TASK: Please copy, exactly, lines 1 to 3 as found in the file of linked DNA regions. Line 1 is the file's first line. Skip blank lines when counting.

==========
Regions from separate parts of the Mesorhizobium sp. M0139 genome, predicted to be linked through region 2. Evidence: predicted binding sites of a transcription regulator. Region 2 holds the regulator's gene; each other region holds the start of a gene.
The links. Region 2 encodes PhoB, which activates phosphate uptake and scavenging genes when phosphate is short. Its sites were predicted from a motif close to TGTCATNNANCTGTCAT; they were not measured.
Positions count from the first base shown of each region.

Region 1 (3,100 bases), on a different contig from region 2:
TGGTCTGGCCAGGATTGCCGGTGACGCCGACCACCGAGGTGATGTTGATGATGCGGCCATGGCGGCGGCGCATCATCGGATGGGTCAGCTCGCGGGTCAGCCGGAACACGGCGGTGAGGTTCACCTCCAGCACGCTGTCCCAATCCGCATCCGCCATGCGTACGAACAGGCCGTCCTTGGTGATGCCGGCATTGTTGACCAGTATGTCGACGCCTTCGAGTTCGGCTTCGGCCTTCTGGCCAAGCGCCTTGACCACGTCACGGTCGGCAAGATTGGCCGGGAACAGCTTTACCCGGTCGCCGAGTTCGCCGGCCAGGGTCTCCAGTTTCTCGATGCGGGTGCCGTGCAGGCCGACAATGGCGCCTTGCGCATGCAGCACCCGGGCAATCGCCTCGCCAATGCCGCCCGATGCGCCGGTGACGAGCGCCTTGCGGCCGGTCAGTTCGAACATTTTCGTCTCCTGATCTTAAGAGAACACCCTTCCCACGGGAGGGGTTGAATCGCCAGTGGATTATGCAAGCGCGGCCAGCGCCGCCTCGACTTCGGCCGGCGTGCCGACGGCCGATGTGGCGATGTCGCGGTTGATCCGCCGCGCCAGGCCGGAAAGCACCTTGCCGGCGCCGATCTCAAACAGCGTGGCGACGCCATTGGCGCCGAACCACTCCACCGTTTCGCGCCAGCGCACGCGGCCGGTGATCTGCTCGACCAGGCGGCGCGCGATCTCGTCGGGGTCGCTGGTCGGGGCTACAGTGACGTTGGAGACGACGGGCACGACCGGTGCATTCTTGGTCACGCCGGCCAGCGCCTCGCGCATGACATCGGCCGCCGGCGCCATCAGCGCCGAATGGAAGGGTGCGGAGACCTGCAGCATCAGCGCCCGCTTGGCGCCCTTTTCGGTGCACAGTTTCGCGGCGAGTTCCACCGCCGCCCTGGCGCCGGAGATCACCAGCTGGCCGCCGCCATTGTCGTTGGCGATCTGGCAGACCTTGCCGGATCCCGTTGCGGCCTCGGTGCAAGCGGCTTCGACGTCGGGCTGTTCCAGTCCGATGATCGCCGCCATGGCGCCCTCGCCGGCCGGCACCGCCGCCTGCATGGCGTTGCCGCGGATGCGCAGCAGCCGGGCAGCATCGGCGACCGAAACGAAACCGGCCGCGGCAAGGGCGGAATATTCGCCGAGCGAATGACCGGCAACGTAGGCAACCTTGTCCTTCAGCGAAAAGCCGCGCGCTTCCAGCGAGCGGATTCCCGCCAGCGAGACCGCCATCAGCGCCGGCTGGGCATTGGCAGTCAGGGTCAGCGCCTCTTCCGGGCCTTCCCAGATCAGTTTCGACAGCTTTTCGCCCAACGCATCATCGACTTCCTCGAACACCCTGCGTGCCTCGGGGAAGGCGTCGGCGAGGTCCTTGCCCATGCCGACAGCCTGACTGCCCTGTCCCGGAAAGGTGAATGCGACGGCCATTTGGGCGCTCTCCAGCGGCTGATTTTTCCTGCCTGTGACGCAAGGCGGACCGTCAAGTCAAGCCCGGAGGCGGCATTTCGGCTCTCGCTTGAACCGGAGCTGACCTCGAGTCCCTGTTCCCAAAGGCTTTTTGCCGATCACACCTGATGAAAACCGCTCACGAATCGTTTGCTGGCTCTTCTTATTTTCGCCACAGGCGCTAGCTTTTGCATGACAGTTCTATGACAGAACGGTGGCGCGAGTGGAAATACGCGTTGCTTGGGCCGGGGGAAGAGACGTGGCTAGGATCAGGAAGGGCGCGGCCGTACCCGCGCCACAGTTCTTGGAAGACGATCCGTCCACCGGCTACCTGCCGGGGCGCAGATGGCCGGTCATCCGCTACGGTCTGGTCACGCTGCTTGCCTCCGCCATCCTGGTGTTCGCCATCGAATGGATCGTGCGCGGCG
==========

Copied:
Regions from separate parts of the Mesorhizobium sp. M0139 genome, predicted to be linked through region 2. Evidence: predicted binding sites of a transcription regulator. Region 2 holds the regulator's gene; each other region holds the start of a gene.
The links. Region 2 encodes PhoB, which activates phosphate uptake and scavenging genes when phosphate is short. Its sites were predicted from a motif close to TGTCATNNANCTGTCAT; they were not measured.
Positions count from the first base shown of each region.